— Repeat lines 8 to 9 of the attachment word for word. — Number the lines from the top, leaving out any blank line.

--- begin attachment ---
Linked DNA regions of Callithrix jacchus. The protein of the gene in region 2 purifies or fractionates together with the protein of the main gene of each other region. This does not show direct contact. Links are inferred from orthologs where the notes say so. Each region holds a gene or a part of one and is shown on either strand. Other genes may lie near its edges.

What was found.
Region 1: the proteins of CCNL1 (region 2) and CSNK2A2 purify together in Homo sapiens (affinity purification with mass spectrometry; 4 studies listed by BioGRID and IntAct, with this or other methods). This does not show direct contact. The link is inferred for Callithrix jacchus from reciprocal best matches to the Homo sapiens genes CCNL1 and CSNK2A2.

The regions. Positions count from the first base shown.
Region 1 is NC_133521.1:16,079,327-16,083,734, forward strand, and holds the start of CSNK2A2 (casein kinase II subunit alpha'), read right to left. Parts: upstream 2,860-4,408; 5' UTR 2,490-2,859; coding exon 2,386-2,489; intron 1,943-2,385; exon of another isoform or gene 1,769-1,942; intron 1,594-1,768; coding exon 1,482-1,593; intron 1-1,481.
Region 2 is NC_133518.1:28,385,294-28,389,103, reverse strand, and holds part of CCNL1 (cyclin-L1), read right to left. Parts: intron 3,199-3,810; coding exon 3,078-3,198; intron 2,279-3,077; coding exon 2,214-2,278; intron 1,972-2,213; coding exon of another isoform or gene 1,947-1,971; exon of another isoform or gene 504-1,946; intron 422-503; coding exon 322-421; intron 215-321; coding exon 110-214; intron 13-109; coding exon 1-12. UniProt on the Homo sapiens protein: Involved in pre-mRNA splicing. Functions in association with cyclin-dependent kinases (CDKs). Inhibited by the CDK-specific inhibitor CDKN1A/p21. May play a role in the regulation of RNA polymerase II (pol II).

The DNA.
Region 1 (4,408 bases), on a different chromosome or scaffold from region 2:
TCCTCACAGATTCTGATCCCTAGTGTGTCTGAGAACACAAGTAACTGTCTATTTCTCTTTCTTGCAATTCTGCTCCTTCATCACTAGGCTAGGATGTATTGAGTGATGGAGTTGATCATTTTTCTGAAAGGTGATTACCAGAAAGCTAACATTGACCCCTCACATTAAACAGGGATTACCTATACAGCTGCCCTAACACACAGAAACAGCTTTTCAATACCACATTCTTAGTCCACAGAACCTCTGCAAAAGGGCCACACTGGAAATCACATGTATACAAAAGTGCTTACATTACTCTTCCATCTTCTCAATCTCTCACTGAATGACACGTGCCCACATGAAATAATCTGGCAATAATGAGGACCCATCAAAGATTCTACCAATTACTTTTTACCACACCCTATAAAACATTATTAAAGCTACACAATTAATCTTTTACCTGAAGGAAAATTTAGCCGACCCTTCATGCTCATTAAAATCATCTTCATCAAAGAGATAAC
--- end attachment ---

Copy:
Region 1 (4,408 bases), on a different chromosome or scaffold from region 2:
TCCTCACAGATTCTGATCCCTAGTGTGTCTGAGAACACAAGTAACTGTCTATTTCTCTTTCTTGCAATTCTGCTCCTTCATCACTAGGCTAGGATGTATTGAGTGATGGAGTTGATCATTTTTCTGAAAGGTGATTACCAGAAAGCTAACATTGACCCCTCACATTAAACAGGGATTACCTATACAGCTGCCCTAACACACAGAAACAGCTTTTCAATACCACATTCTTAGTCCACAGAACCTCTGCAAAAGGGCCACACTGGAAATCACATGTATACAAAAGTGCTTACATTACTCTTCCATCTTCTCAATCTCTCACTGAATGACACGTGCCCACATGAAATAATCTGGCAATAATGAGGACCCATCAAAGATTCTACCAATTACTTTTTACCACACCCTATAAAACATTATTAAAGCTACACAATTAATCTTTTACCTGAAGGAAAATTTAGCCGACCCTTCATGCTCATTAAAATCATCTTCATCAAAGAGATAAC